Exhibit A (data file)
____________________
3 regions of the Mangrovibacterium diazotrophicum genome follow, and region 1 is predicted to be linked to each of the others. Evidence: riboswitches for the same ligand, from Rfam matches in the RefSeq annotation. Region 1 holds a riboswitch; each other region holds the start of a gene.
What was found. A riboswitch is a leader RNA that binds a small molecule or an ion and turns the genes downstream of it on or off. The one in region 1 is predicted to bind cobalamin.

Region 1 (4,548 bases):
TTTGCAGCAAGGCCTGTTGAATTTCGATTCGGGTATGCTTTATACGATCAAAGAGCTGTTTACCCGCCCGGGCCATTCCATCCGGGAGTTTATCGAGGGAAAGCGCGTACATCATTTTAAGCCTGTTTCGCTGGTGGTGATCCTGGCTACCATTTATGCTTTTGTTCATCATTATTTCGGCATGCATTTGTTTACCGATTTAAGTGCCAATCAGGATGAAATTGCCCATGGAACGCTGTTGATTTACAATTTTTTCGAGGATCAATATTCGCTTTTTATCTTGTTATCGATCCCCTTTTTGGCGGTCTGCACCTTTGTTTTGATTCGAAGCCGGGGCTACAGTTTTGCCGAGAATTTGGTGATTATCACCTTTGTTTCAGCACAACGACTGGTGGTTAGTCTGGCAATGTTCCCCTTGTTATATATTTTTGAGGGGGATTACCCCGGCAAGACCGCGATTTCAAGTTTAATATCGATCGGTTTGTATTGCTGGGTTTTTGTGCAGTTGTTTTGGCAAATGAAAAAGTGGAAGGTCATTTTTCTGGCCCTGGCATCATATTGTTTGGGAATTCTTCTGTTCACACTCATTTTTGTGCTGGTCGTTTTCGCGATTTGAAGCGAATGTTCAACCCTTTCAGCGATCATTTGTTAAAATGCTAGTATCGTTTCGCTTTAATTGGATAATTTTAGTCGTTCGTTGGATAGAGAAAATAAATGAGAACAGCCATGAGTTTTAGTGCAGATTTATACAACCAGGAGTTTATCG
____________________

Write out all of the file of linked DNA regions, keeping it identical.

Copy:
3 regions of the Mangrovibacterium diazotrophicum genome follow, and region 1 is predicted to be linked to each of the others. Evidence: riboswitches for the same ligand, from Rfam matches in the RefSeq annotation. Region 1 holds a riboswitch; each other region holds the start of a gene.
What was found. A riboswitch is a leader RNA that binds a small molecule or an ion and turns the genes downstream of it on or off. The one in region 1 is predicted to bind cobalamin.

Region 1 (4,548 bases):
TTTGCAGCAAGGCCTGTTGAATTTCGATTCGGGTATGCTTTATACGATCAAAGAGCTGTTTACCCGCCCGGGCCATTCCATCCGGGAGTTTATCGAGGGAAAGCGCGTACATCATTTTAAGCCTGTTTCGCTGGTGGTGATCCTGGCTACCATTTATGCTTTTGTTCATCATTATTTCGGCATGCATTTGTTTACCGATTTAAGTGCCAATCAGGATGAAATTGCCCATGGAACGCTGTTGATTTACAATTTTTTCGAGGATCAATATTCGCTTTTTATCTTGTTATCGATCCCCTTTTTGGCGGTCTGCACCTTTGTTTTGATTCGAAGCCGGGGCTACAGTTTTGCCGAGAATTTGGTGATTATCACCTTTGTTTCAGCACAACGACTGGTGGTTAGTCTGGCAATGTTCCCCTTGTTATATATTTTTGAGGGGGATTACCCCGGCAAGACCGCGATTTCAAGTTTAATATCGATCGGTTTGTATTGCTGGGTTTTTGTGCAGTTGTTTTGGCAAATGAAAAAGTGGAAGGTCATTTTTCTGGCCCTGGCATCATATTGTTTGGGAATTCTTCTGTTCACACTCATTTTTGTGCTGGTCGTTTTCGCGATTTGAAGCGAATGTTCAACCCTTTCAGCGATCATTTGTTAAAATGCTAGTATCGTTTCGCTTTAATTGGATAATTTTAGTCGTTCGTTGGATAGAGAAAATAAATGAGAACAGCCATGAGTTTTAGTGCAGATTTATACAACCAGGAGTTTATCG